together with the cooling curve of the pure naphthalene. The results of the
cooling curve of the two experiments were then compared.
C. Boiling Point Elevation of Water

Page | 3
The boiling point of pure water was determined by heating 100-mL
distilled water in a 250-mL beaker. After the water has boiled, the
temperature was measured with a thermometer and was recorded. Then, the
assigned amount of solute from the instructor was dissolved in 100-mL
distilled water. The solution was set to boil and the boiling temperature was
again measured and recorded. The results from the same experiment
conducted by other groups were gathered.

IV. Data/ Observations


Table 2.1. Mass of Naphthalene
Mass of paper box, g
Mass of paper box + naphthalene, g
Mass of naphthalene, g
Table 2.2. Mass of Unknown Solute A
Mass of paper box, g
Mass of paper box + naphthalene, g
Mass of paper box + naphthalene +
unknown solute, g
Mass of unknown solute, g

1.3 g
3.3 g
2.0 g

1.96 g
3.96 g
4.16 g
0.20 g

Table 2.3. Determination of the freezing point of naphthalene.


Temperatu Observatio
Time
Temperature
re
ns
elapsed
(OC)
(OC)
(s)
Naphthalene
Room
Solid
390
80
crystals
temp.
Naphthalene
900
liquid
405
80
crystals at 900
After 15
89
420
80
seconds
30 s
89
435
80
45 s
88
450
80
60 s
88
465
80
75 s
87
480
79
90 s
86
495
79
105 s
86
510
79
120 s
85
525
78
135 s
84
540
78
150 s
84
555
78
165 s
83
570
77
180 s
83
585
77
195 s
82
600
76
210 s
82
615
75
225 s
81
630
74

Observations

solid

Page | 4
240
255
270
285
300
315
330
345
360
375

s
s
s
s
s
s
s
s
s
s

80
80
79
79
81
81
81
81
81
80

645
660
675
690

73
72
71
70

Solid +
liquid

Table 2.4. Determination of the freezing point depression of naphthalene.


Temperatu Observatio
Time
Temperature Observations
re
ns
elapsed
(OC)
O
( C)
(s)
Naphthalene
Room
Solid
390
77
temp.
Unknown solute
Room
solid
405
77
temp.
Unknown solute
Room
Solid
420
77
+ naphthalene
temp.
Unknown solute
900
liquid
435
77
+ naphthalene
at 900
After 15
89
450
77
seconds
After 30
89
465
77
seconds
After 45
88
480
77
seconds
After 60
87
495
76
seconds
After 75
87
510
76
seconds
After 90
86
525
76
seconds
After 105
85
540
75
seconds
120
85
555
75
135
84
570
75
150
84
585
74
165
83
600
74
solid
180
82
615
74
195
82
630
73
210
81
645
73

Page | 5
225
240
255
270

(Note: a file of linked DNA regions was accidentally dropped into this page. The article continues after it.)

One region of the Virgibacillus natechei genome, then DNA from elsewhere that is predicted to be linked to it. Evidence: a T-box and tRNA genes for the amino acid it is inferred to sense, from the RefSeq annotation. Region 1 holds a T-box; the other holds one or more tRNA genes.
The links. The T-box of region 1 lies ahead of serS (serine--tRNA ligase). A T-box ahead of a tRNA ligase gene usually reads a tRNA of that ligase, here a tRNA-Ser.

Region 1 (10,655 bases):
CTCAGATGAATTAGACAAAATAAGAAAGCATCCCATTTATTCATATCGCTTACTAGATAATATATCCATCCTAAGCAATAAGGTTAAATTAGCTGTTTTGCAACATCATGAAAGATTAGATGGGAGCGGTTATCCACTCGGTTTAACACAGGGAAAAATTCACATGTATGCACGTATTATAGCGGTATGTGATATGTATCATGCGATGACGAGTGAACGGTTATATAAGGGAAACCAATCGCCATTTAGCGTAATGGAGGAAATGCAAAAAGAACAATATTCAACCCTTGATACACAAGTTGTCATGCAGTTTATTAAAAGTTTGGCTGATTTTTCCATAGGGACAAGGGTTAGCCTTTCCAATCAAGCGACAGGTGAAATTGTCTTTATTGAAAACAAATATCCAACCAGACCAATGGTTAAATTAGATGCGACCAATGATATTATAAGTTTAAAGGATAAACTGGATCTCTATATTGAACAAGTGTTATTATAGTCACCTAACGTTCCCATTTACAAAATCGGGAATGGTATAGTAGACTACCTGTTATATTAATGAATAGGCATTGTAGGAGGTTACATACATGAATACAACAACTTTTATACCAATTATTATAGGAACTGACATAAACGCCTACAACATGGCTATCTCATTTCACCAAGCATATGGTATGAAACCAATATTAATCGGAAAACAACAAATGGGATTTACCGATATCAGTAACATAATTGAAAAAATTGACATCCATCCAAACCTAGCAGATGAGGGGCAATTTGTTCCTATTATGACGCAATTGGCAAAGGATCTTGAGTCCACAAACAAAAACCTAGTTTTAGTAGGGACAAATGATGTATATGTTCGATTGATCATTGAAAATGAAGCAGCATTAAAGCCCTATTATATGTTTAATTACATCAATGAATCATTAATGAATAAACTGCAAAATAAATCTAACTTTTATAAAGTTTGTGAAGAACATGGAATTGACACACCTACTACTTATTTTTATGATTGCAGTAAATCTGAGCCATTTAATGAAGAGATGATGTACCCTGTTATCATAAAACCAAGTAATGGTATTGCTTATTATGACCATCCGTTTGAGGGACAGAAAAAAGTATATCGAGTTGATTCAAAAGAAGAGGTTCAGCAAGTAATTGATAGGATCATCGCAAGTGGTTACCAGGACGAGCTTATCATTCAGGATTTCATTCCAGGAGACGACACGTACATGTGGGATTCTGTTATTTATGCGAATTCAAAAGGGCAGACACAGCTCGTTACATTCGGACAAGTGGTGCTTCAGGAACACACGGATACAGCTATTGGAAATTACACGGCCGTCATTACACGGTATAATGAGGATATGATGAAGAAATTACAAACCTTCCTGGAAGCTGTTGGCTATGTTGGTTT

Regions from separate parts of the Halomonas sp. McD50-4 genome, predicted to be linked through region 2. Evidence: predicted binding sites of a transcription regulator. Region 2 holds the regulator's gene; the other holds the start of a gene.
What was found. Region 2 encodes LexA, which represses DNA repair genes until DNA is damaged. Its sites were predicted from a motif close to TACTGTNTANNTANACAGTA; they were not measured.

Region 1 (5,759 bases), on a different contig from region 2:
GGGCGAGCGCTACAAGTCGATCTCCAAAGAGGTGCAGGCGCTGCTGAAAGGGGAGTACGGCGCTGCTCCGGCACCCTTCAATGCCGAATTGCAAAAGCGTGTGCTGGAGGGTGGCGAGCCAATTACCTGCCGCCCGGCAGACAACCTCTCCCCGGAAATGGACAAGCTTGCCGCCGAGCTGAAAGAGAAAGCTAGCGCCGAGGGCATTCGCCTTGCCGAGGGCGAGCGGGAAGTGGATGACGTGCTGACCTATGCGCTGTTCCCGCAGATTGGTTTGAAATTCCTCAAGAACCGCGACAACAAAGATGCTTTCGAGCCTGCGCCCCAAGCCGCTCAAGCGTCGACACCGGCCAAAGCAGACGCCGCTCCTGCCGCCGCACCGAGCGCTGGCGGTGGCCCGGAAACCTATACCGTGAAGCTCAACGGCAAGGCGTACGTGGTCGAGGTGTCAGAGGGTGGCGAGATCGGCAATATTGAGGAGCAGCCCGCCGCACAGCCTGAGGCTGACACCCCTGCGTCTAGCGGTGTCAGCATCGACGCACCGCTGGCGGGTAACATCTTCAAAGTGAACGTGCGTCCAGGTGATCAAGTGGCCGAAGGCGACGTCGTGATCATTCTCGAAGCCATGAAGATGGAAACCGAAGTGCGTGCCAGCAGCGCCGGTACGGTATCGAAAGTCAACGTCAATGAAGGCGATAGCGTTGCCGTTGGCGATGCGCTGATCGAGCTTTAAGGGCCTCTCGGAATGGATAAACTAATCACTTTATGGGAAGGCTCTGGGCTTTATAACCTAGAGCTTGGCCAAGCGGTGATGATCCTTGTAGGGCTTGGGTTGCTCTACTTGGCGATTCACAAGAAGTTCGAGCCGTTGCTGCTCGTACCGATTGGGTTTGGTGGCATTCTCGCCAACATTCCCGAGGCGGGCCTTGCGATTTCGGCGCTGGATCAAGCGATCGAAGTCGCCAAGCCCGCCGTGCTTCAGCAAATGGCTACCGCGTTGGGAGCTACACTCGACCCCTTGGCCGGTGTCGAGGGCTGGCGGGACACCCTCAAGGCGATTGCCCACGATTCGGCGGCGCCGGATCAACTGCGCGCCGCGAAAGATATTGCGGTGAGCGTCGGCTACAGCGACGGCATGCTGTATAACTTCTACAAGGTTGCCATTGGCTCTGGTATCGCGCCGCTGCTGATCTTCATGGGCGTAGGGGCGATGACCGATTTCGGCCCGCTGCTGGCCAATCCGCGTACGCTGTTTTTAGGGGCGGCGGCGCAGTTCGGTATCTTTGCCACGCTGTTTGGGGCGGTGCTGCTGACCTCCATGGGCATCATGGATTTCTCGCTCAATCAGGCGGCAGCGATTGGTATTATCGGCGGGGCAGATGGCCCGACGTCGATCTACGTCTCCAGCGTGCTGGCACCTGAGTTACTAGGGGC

285
300
315
330

81
80
80
79
79
78
78
77

345
360
375

77
76
77

660
675
690
705
720
735
750

72
72
71
71
71
71
70

Solid +
liquid

Table 2.5. Comparison of the freezing point of a pure substance and a solution.
Freezing point (0C)
Pure substance (naphthalene)

80

Solution (unknown solute A +


naphthalene)

77

Table 2.6. Mass of Unknown Solute B


Mass of paper box, g
Mass of paper box + unknown solute B, g
Mass of unknown solute B, g

1.96 g
2.96 g
1.00 g

Table 2.7. Determination of the boiling point elevation of water.


Group
Amount of
Boiling point (0C)
Pure distilled water
Distilled water + unknown
Number
solute
solute
assigned (g)
1
0.5
100.0
101.0
2

1.0

99.0

100.0

1.5

99.0

99.5

2.0

100.0

98.0

V. Discussion
Vapor pressure is defined as the pressure exerted by the gas above the
liquid. The vapor pressure of a solvent is lowered by the presence of

Page | 6
nonvolatile solutes. Thus we can infer that the vapor pressure of the solution
is lower than that of the pure solvent. To illustrate:

(a) is a solution
(b) is a pure solvent

In the figure, we see that the solvent in the solution has lower vapor
pressure. This is due to the presence of nonvolatile solute. The nonvolatile
solute prevents the solvent molecules from escaping the solution, thus, the
solute-solvent interaction is higher. While in the pure solvent, the solvent
molecules readily escape from the solvent itself. Thus, the solution requires a
higher temperature to break the solute-solvent interaction and reach the
boiling point of the solution.
The normal boiling point of a liquid is the temperature at which the
vapor pressure is equal to 1 atm. Since a nonvolatile solute lowers the vapor
pressure of the solvent, the solution must be heated to a higher temperature
than the boiling point of the solvent to reach a vapor pressure of 1 atm. This
means that a nonvolatile solute elevates the boiling point of a solvent. The
change in boiling point is represented by the equation
T = Kbmsolution
Tb Tb0 = Kbmsolution
where T is the difference between the boiling point of the solution and that